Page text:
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Dangers, Advantages of Plutonium 238

September 22, 1997|K.C. COLE | TIMES SCIENCE WRITER

What makes plutonium so notorious? With hundreds of particles in the nucleus (compared to one, for say, hydrogen), plutonium is a huge, ungainly, complex atom.

In fact, so many particles are crammed into plutonium's nucleus that the center cannot hold. The inter-atomic forces that normally keep atomic nuclei glued together aren't strong enough to keep the atom intact. Over time, the atom disintegrates, emitting radiation and sometimes splitting in two--setting off the chain reaction that powers nuclear bombs.

The plutonium on Cassini is not going to explode like a nuclear bomb, experts say. Bomb-grade plutonium 239--so named because it has 239 particles in the nucleus--splits and sets off reactions far more readily than the Pu 238 riding on Cassini.

However, Pu 238 spits out radiation at least 250 times faster than bomb-grade plutonium. As the atom falls apart, it emits alpha particles--small clumps of nuclear particles--with enormous energy. That energy provides heat and electricity for the instruments on Cassini, as well as the Mars Pathfinder, the Apollo moon flights and other NASA missions. Cassini carries more plutonium than NASA has ever lofted into space.

But although Pu 238 is the "workhorse of the space program," as its discoverer, Glenn Seaborg, calls it, the alpha particles it emits are extremely dangerous to living tissue and DNA. Lodged in the lungs or bone, Pu 238 continues to emit alpha particles for decades, wrecking havoc with the delicate machinery within cells.

Earth's atmosphere already holds as much as five tons of plutonium, a legacy of the nuclear bomb testing of the 1950s. "I don't think there's any obvious signs of damage," said physicist Philip Morrison of the Massachusetts Institute of Technology. Dozens of atomic bomb workers ingested plutonium during World War II, said the 85-year-old Seaborg, including himself. And many are still walking around to tell the tale, he said.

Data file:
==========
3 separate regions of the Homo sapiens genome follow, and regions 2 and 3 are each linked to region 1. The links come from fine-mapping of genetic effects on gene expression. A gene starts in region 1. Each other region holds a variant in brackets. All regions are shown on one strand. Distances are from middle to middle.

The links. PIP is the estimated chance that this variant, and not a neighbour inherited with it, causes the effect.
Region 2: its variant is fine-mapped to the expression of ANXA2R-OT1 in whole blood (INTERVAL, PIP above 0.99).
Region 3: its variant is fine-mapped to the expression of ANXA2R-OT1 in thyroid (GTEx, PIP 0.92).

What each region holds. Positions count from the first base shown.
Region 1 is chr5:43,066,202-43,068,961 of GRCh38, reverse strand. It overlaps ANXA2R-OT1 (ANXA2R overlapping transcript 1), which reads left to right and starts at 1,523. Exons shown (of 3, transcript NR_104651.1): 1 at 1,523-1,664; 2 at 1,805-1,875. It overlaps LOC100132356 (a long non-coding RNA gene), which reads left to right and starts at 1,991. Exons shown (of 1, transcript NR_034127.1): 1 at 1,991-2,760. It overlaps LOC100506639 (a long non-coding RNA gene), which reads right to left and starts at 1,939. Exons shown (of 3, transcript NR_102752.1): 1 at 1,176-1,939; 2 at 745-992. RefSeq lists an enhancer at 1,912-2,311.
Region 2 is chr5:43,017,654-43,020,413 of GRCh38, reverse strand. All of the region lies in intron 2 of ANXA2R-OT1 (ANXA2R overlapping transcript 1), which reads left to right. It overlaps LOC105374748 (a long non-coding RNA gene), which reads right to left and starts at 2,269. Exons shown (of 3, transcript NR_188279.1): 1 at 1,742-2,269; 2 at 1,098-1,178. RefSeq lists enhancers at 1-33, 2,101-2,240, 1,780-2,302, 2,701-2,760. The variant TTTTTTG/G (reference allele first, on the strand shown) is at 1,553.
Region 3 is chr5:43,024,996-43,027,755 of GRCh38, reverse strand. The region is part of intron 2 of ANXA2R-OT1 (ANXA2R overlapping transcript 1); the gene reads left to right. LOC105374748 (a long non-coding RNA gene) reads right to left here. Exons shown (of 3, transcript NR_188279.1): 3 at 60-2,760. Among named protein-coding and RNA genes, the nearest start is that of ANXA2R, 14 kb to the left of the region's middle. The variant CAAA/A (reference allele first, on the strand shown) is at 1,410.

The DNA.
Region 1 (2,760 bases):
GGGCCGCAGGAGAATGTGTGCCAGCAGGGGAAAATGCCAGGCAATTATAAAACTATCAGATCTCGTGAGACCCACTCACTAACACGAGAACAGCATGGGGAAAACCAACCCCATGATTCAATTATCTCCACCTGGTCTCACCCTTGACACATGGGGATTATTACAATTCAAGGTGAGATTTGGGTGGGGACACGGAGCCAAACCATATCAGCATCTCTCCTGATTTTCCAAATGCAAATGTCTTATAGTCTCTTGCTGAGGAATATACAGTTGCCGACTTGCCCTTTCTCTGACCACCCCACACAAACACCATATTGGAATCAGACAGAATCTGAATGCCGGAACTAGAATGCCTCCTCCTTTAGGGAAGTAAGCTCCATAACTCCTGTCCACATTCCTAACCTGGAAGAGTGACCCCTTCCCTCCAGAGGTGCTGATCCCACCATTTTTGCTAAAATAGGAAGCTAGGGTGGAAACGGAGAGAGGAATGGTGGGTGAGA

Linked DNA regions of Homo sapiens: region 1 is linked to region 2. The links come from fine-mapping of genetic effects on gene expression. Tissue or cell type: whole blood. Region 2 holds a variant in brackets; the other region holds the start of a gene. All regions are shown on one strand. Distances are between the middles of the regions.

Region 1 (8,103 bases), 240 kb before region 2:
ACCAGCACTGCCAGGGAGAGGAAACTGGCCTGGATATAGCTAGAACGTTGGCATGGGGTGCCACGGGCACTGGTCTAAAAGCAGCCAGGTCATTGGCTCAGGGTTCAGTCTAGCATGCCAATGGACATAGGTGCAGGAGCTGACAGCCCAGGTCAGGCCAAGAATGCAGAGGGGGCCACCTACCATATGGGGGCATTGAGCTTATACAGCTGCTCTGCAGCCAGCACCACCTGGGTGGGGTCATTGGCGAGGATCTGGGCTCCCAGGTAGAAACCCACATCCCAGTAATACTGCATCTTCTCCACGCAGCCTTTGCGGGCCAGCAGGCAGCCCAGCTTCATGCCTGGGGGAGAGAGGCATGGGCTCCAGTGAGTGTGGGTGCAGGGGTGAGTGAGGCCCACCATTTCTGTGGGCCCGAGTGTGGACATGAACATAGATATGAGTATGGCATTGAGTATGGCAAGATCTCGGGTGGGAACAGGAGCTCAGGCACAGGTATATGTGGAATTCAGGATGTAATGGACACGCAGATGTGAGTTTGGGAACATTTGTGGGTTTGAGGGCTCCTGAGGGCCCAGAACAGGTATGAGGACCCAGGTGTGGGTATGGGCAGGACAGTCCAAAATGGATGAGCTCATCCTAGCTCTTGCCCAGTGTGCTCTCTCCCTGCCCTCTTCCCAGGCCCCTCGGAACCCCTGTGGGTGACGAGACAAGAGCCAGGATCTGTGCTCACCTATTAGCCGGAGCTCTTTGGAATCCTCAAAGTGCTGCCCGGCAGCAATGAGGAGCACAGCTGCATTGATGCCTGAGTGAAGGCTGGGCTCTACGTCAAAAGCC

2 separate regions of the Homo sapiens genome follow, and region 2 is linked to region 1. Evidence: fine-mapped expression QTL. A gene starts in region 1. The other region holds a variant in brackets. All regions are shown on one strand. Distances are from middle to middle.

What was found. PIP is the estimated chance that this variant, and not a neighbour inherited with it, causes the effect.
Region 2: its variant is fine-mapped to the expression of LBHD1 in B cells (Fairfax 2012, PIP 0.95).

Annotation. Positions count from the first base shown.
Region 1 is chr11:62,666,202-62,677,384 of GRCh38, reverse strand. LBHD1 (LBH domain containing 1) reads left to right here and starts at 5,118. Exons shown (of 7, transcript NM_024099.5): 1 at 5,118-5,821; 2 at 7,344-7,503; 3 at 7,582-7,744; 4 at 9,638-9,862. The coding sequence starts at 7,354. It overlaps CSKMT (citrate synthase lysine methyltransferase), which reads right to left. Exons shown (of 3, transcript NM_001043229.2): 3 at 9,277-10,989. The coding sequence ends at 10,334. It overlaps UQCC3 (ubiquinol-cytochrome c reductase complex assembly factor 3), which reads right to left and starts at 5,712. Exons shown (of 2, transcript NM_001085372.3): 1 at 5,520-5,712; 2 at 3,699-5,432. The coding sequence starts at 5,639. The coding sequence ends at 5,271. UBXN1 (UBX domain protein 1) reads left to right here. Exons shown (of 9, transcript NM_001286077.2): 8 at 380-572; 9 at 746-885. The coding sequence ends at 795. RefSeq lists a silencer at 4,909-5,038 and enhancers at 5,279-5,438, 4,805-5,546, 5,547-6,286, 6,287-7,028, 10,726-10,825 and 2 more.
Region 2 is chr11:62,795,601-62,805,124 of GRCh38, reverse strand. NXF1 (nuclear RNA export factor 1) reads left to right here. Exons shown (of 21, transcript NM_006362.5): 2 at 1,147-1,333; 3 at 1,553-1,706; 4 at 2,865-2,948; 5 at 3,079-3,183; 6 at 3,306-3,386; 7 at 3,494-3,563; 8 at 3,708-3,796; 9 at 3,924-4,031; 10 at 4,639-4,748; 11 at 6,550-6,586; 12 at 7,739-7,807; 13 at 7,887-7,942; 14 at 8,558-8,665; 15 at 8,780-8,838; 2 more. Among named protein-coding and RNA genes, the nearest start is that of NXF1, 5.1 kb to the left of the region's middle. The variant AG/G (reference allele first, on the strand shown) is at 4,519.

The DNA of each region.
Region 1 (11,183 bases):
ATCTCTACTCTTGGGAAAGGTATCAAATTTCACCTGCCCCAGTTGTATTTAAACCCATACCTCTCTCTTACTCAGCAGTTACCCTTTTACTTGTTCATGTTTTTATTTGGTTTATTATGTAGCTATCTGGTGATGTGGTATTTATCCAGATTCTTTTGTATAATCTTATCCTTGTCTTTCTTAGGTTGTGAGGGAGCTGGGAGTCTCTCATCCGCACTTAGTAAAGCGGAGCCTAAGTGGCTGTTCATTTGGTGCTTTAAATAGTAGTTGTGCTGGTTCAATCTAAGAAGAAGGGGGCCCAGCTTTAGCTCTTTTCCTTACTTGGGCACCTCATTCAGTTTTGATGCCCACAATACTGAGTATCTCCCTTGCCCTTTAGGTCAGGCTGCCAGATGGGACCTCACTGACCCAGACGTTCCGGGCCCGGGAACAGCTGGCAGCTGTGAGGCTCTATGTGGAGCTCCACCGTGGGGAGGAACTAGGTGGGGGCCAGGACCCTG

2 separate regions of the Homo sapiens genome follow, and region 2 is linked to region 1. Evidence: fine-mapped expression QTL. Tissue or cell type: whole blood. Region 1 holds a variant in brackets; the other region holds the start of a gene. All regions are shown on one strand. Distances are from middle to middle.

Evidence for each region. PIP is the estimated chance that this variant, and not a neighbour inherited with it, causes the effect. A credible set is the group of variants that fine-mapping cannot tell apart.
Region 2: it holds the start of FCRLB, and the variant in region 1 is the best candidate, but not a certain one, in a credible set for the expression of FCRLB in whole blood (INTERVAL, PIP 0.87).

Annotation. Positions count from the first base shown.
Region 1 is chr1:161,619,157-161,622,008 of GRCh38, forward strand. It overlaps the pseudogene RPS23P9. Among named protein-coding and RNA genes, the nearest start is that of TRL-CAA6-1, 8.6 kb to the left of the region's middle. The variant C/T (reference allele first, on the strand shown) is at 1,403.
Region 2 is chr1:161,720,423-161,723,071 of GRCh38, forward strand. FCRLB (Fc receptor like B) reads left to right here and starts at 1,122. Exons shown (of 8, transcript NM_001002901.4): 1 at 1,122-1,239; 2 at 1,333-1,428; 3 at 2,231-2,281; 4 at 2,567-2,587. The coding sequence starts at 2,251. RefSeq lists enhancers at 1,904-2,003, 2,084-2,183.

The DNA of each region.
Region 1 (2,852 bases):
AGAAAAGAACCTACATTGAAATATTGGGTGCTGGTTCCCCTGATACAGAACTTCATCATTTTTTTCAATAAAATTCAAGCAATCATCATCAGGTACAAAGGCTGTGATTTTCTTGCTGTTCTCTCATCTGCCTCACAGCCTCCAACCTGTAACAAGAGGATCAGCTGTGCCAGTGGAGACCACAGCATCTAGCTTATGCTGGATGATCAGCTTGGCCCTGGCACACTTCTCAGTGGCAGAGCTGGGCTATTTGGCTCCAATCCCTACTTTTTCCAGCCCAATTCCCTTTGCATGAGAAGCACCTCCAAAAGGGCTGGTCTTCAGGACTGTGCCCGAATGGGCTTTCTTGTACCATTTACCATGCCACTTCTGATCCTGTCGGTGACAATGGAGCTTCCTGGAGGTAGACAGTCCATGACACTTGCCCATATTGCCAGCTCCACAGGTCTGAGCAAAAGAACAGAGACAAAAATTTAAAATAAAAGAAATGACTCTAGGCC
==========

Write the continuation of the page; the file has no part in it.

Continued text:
However, pediatrician Helen Caldicott, who founded Physicians for Social Responsibility, points out that most cancers don't appear for many decades after exposure to a carcinogen, and the delayed effects are only now beginning to surface among the general population exposed to the nuclear fallout from tests. "We are seeing increased cancer, particularly testicular cancer in men," she said.

The medical profession, she said, should take the link between nuclear fallout and increased cancer more seriously. "[They aren't] putting one and one together," she said.

Meanwhile, she said, the plutonium from the 1950s' tests continues to circulate in the atmosphere. "Do we want to add more to it?" she asked.

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